Thursday’s events kicked off with Mill Creative Director Adam Grint joining the 'Innovation in Tech Panel' alongside other industry experts including Carl Hibbert of Future Source
, Solomon Rogers of REWIND
, Lee Danskin of Escape
, Rob Stauffer of SideFX
and Franco Di Miscio from Pearson College
They discussed how Emerging Tech is by necessity a collaborative space. With a large reliance on information sharing and a currently smaller expert workforce, knowledge sharing must be approached with a holistic mindset to work together to advance the medium. They concluded that it was important to harness the great opportunity for new talent coming into the industry to take a lead, as no precedents have currently been set.
During the afternoon sessions, Mill London’s Joint Head of 3D Robert Holmes joined the 'Industry Panel', alongside Escape Studio’s Ian Palmer, Hector Macleod of Glassworks, Gary Welch of Climax Studios and David Throssell of Fluid. The key topics included the success of the UK creative digital industry, the future of VFX, Animation and Gaming, and the impact of Emerging Tech on the creative industry as a whole.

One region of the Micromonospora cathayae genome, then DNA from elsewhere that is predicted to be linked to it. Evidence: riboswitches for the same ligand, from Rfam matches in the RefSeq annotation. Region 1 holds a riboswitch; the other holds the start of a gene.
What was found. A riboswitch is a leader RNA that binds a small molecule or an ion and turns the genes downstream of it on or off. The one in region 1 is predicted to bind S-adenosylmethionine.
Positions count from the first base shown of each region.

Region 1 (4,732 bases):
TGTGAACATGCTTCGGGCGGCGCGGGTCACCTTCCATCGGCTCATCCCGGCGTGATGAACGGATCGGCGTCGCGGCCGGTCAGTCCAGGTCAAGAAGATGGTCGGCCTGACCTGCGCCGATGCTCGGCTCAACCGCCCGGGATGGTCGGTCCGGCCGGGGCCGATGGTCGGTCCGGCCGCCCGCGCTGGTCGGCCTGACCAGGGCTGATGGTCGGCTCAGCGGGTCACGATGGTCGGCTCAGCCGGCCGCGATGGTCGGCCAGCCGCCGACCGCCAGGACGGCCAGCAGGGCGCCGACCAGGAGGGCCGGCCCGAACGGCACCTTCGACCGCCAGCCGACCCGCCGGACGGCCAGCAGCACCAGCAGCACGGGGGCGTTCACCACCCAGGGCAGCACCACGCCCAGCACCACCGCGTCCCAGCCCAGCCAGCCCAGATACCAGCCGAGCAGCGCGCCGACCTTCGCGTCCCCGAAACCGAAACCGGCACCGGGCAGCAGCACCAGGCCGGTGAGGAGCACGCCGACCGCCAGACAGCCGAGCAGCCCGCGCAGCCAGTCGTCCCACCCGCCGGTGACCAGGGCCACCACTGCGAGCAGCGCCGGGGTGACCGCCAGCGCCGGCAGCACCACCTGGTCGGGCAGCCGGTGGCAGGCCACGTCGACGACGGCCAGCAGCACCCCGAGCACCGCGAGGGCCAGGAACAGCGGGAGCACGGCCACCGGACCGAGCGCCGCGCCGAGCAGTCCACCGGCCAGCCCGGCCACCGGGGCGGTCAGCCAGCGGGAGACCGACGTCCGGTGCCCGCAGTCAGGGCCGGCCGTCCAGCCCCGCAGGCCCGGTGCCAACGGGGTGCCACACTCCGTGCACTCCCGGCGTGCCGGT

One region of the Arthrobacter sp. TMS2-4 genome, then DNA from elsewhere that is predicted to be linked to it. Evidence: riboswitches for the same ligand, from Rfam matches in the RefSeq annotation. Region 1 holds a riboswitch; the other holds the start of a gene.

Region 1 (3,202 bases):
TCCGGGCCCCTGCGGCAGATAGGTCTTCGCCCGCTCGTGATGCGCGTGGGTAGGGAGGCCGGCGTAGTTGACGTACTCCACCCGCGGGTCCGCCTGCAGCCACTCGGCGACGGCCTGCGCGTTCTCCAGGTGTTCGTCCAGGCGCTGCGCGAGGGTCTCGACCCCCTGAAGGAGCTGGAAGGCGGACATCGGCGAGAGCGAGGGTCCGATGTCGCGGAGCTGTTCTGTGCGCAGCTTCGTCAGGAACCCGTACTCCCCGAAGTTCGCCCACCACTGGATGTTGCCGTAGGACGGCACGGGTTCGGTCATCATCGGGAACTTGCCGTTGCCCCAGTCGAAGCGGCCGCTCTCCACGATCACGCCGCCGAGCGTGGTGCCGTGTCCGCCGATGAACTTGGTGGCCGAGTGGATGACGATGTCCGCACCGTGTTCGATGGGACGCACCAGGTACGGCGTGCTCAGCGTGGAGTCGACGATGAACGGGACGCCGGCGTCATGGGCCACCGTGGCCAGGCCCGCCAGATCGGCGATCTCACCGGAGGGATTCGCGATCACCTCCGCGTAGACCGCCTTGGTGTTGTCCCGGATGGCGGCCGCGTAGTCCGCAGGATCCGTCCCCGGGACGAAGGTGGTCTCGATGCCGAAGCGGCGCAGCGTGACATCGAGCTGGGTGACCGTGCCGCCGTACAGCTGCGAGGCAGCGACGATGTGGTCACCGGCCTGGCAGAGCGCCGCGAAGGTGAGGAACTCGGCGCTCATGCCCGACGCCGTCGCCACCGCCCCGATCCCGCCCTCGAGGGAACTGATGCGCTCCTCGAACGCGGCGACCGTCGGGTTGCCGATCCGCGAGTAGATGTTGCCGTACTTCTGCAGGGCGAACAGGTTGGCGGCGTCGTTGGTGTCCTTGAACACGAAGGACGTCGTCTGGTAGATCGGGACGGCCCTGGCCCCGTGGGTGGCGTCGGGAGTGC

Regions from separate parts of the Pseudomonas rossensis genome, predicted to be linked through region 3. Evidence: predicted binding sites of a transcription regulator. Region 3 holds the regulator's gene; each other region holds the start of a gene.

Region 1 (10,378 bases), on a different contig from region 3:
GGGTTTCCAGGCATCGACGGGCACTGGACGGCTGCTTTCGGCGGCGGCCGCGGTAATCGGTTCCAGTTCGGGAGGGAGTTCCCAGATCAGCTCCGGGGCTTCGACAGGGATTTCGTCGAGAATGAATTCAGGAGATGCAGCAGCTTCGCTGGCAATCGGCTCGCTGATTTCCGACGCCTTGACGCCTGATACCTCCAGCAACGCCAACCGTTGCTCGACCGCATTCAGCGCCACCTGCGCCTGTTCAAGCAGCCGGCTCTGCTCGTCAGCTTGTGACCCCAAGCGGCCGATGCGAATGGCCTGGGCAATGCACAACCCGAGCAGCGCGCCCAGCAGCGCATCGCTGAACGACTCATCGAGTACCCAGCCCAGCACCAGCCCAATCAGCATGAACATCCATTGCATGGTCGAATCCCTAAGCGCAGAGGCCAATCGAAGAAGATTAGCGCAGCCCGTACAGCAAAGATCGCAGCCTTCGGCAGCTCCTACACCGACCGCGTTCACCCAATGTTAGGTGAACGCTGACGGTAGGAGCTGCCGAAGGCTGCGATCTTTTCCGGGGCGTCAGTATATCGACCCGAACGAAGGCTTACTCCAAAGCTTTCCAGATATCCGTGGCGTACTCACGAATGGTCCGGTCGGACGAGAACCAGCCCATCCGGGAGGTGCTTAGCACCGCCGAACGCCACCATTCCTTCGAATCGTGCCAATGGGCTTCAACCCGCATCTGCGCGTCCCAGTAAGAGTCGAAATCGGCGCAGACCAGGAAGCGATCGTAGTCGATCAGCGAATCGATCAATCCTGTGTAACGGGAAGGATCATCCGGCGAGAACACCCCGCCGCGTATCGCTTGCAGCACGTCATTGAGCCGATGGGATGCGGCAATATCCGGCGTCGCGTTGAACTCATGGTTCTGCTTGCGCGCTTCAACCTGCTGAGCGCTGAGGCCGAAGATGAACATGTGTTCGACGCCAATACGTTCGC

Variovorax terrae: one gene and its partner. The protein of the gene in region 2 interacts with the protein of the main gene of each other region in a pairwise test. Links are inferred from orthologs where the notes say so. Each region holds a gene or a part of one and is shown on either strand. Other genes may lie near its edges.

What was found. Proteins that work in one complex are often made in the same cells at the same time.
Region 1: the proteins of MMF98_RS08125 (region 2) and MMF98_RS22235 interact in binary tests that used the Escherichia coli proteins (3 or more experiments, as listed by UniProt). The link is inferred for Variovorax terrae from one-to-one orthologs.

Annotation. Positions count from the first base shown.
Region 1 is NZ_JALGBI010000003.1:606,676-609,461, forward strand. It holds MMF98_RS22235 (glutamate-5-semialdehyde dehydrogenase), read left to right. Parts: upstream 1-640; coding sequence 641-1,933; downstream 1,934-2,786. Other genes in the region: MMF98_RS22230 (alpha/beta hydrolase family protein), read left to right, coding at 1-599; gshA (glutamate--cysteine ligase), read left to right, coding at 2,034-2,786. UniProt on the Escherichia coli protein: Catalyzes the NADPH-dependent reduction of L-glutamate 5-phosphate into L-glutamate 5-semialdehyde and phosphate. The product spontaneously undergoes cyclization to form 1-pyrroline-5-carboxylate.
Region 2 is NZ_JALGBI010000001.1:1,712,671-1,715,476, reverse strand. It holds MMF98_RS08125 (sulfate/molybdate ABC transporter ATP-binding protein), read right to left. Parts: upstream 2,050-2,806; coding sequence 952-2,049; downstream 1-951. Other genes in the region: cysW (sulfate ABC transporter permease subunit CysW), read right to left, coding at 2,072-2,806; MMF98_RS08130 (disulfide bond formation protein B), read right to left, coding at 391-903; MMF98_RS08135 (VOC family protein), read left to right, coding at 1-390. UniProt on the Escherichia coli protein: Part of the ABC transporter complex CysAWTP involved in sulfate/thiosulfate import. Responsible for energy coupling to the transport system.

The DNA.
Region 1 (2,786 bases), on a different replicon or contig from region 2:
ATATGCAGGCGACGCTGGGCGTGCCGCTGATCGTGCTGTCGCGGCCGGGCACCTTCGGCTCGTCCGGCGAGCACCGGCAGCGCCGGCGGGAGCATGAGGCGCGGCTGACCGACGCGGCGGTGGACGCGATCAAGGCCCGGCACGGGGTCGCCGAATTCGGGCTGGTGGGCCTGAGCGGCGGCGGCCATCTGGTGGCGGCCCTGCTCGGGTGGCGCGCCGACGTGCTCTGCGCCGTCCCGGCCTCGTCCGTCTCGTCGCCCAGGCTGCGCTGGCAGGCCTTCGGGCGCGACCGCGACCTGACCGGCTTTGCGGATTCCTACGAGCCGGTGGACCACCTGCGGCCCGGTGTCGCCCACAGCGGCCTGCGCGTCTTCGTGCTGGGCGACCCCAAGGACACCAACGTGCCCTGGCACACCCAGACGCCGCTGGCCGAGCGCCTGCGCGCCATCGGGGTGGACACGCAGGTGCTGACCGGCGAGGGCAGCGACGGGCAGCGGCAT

The panel explored questions around the idea that our industry is seeing a large shift - with UK colleges and schools being relied upon more than ever for the growth of creative talent.
It was also suggested that in order to aid the creative industry in a distinct time of economic change, teams within agencies, production companies and post houses are working more collaboratively than ever before, requiring a broader range of skillsets required to fit multiple platforms. They agreed that the amount of content that is being created continues to grow significantly, more specifically across the commercial and corporate sectors, resulting in a growth in clients needing support in terms of both content creation and content management.